From an interview with
Dr. Chad Thornhill
McLeod Pediatric Gastroenterology
Physical reactions to certain foods are common. However, a food intolerance can cause some of the same signs and symptoms as a food allergy, so people often confuse the two.
Food intolerances cause unpleasant and frustrating symptoms like gastrointestinal distress, while the symptoms of food allergies are likely to be more severe and sometimes even life-threatening. McLeod pediatric gastroenterologist Dr. Chad Thornhill tells us more:
What is the difference between a food allergy and a food intolerance?
Food allergy is the classic thing. People typically think of the kid who ate a peanut, their face swells up, they can’t breathe. They’re throwing up and are quickly taken to the ER. Basically, their immune system is reacting to something in that food. Intolerances are all the other stuff. Intolerance is not necessarily where the immune system is reacting, and you’re having that very aggressive, very scary kind of reaction. Instead, you ate something that didn’t sit well with you. An example is lactose intolerance; you’re not digesting the lactose very well, so you don’t feel well. But your body’s not reacting to the lactose, and you’re not running to the ER. You don’t need an EpiPen.
Do children outgrow food allergies or intolerances?
It really depends. The immune system is a very complicated place. Sometimes kids outgrow allergies, sometimes they don’t. In my practice, we see a lot of infants with a milk protein allergy. Most of them outgrow those pretty quick. But there are two-year-olds who have a peanut allergy, they grow up, and they have the same peanut allergy at age 42. Intolerances are a little bit different. Sometimes that depends on what the person is eating and how well they’re eating it. But that usually isn’t something you outgrow.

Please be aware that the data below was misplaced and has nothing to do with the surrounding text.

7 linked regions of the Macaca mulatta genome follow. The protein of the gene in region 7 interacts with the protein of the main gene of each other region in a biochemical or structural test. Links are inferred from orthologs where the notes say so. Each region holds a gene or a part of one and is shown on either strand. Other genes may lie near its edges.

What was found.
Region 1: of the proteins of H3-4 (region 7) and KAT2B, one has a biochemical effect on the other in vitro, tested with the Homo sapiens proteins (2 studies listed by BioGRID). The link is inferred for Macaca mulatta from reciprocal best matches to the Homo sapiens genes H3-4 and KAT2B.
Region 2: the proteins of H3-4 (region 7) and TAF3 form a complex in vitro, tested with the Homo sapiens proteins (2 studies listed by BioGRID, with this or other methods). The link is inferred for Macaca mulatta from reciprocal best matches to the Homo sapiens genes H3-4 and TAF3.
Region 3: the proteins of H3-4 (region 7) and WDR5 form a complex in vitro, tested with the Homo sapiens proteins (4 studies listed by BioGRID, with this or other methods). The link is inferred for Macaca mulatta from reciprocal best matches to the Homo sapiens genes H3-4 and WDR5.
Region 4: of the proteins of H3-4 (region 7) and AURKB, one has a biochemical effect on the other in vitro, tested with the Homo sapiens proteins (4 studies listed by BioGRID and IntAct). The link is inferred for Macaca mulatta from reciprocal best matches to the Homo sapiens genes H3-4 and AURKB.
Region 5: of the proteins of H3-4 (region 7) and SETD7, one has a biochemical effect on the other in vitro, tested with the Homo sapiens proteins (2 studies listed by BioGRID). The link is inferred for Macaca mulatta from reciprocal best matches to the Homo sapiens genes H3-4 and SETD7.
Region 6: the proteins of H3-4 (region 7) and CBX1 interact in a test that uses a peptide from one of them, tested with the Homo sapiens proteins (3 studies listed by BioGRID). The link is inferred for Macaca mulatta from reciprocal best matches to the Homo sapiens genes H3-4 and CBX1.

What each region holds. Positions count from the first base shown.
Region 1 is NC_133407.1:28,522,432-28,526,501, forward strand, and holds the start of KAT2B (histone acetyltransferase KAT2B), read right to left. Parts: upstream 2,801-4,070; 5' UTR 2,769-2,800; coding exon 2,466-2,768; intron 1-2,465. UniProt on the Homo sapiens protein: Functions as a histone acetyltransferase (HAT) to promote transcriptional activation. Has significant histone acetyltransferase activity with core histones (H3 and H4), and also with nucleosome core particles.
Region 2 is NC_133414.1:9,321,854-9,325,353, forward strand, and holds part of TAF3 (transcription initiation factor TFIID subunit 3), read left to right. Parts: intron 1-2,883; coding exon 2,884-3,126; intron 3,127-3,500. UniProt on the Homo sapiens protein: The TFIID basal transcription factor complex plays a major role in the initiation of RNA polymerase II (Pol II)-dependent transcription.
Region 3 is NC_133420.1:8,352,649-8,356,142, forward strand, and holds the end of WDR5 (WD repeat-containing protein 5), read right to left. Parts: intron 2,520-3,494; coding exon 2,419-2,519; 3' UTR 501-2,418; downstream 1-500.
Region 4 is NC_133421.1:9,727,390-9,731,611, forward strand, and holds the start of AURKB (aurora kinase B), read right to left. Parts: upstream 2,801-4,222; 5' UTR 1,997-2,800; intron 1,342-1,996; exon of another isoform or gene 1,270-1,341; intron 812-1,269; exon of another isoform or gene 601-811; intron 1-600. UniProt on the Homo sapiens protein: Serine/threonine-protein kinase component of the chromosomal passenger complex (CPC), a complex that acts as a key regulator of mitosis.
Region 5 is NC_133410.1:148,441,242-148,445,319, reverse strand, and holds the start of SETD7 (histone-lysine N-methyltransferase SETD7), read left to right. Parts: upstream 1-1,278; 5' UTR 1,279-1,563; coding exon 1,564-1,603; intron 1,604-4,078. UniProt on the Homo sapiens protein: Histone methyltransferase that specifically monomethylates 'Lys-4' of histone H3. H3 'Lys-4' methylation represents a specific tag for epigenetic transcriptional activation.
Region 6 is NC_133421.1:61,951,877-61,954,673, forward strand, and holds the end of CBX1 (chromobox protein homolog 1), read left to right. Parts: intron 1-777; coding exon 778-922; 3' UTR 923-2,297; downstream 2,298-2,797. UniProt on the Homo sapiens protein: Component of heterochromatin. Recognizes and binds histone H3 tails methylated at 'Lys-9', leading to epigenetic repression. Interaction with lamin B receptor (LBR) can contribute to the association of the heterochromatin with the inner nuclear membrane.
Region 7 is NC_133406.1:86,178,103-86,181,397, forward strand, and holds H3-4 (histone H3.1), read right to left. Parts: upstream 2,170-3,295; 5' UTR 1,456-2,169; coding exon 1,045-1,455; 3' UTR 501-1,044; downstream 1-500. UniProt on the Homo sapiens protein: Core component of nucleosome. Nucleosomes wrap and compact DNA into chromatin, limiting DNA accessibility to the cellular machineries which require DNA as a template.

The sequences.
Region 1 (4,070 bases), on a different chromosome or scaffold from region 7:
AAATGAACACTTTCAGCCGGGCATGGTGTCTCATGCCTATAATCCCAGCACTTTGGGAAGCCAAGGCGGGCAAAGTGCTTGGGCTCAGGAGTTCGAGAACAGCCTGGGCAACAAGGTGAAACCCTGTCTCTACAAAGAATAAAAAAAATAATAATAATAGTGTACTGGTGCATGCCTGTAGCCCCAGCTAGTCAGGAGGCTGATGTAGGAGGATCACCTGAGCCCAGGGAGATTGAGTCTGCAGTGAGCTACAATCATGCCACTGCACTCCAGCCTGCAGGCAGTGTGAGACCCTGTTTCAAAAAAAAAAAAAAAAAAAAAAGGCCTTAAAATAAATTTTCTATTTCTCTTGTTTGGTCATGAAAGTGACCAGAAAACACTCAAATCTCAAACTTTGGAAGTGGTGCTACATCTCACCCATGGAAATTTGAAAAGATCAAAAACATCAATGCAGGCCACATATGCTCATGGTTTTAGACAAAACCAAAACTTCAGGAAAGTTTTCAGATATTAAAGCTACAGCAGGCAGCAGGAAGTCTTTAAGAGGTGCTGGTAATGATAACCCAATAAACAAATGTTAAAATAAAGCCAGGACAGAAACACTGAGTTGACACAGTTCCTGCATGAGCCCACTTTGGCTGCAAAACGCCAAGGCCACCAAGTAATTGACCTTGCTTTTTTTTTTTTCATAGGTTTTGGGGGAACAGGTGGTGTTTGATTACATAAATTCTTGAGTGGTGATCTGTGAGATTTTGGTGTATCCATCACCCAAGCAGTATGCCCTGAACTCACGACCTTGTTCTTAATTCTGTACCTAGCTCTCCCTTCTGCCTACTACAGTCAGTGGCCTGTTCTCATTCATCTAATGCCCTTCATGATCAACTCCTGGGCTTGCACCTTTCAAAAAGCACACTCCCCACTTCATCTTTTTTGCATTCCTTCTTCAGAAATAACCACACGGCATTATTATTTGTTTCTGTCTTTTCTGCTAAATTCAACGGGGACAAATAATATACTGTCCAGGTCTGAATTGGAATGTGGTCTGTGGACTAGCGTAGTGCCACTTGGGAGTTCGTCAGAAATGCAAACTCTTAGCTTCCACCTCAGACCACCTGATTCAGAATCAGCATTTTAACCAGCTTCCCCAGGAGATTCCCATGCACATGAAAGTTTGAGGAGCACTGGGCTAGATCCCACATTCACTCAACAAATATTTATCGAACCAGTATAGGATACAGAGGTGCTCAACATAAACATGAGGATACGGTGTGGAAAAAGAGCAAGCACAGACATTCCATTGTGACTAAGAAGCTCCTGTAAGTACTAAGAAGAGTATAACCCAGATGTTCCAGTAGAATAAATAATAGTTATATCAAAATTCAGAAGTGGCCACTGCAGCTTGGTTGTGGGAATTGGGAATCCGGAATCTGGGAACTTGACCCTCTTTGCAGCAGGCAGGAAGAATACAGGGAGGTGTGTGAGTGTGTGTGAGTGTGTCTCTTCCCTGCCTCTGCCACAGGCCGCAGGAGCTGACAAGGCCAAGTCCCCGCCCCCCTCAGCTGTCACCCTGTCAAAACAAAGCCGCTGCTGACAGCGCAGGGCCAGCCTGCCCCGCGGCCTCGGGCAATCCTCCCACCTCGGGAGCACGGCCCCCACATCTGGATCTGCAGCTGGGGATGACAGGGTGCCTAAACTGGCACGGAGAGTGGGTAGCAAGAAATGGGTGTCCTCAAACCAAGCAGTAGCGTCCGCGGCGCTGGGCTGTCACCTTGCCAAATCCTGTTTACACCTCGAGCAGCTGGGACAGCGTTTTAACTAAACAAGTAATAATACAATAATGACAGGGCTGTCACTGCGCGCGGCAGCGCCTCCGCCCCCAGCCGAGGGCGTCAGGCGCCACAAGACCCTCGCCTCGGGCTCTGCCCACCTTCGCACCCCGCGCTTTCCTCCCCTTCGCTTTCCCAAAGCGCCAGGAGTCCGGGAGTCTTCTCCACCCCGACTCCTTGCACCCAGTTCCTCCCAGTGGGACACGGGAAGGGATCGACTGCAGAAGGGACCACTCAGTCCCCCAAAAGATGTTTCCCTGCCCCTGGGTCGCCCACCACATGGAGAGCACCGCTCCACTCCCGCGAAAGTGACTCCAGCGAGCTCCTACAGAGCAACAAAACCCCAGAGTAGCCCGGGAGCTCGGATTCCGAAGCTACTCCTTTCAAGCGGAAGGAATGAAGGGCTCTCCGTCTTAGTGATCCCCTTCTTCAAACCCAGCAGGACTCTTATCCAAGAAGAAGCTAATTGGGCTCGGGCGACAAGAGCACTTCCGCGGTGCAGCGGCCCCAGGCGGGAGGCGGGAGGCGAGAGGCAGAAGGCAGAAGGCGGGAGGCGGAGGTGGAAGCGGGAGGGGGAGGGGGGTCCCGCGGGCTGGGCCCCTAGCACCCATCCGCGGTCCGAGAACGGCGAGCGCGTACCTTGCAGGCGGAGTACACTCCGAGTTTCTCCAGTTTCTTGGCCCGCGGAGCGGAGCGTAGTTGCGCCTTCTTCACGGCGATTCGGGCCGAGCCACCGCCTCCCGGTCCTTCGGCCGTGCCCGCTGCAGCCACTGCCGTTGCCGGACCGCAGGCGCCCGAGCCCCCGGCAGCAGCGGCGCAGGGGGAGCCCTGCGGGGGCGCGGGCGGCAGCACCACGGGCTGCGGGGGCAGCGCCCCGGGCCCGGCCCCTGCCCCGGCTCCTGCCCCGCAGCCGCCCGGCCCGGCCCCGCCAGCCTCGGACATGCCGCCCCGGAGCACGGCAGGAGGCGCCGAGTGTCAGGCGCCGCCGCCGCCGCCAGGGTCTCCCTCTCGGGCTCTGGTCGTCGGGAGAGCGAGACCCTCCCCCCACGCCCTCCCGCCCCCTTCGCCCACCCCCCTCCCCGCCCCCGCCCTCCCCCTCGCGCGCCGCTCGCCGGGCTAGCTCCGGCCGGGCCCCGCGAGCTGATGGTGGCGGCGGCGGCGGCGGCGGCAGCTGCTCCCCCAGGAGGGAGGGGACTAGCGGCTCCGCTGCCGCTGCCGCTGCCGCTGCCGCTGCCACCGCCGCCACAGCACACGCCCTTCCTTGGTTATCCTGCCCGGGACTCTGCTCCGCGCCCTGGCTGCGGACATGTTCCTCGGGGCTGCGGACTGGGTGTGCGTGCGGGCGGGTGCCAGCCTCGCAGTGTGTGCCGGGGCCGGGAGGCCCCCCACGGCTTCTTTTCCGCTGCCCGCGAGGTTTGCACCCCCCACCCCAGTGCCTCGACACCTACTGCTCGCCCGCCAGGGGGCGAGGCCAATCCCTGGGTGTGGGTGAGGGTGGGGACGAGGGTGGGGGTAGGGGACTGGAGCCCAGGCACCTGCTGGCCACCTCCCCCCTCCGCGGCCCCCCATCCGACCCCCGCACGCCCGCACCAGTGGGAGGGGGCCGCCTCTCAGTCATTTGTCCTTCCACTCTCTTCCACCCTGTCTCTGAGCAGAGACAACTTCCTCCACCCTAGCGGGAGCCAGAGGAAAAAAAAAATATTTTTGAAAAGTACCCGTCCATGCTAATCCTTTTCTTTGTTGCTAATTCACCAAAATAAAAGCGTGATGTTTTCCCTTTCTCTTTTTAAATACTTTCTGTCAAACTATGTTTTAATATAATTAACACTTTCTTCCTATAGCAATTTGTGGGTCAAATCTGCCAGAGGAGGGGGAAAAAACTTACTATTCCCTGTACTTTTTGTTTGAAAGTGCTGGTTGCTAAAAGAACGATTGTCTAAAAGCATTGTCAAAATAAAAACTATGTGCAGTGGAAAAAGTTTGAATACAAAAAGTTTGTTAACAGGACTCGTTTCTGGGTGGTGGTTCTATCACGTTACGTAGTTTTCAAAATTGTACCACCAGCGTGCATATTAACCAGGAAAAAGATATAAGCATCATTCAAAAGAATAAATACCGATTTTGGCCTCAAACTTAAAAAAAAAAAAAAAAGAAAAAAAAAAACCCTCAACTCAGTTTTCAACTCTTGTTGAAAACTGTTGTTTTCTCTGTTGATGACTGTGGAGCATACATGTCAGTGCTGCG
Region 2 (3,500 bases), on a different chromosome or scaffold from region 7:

What should a parent do if a child has an allergic reaction?
As a parent, it can be a really scary situation. When it’s happening, and you’re scared, the quickest thing you can do is give them a little bit of Benadryl and rush them to the ER. Hopefully, in a situation like that, especially with peanut allergies, if we’ve previously identified that condition beforehand, we’ve given you EpiPens so that, if you see a reaction like that, you can give them the EpiPen to help them get through the worst part of it.
Why do some children have such violent allergic reactions?
Once the immune system gets involved, all of the body systems come into play. So if your child’s skin starts reacting, they’ll have hives. If the respiratory system starts reacting, they’ll have wheezing and trouble breathing. If there is a GI tract reaction, they might vomit and have diarrhea. Everybody’s immune system is a little bit different, and some of it is dependent on how aggressively your immune system is going to react. You might be that person who ate a peanut 52 times which resulted in a little itchy mouth, and then that 53rd time is the time you’re rushing to an ER.
What types of allergy treatments are available?
Treatment-wise, if you’re in the midst of an attack, you might use antihistamines such as Benadryl. There are also EpiPens you can use. But the best treatment for allergies is just avoidance of the triggering food. If you know there’s a food you’re allergic to, you can avoid it. Intolerances are a little bit different, because if it’s a situation where you’re just not digesting things very well, there are all kinds of over-the-counter digestive enzymes you can take to help with symptoms.
Are there markers that can help us identify allergies early on?
Of course, infants can’t talk back to you, so how do you know when they’re not well? They may just continue to spit up their formula, so you have to have a high index of suspicion that this might be a thing that’s going on. Additionally, having a strong family history of allergies is something to always keep in the back of your mind.
To learn more, speak with a pediatrician near you.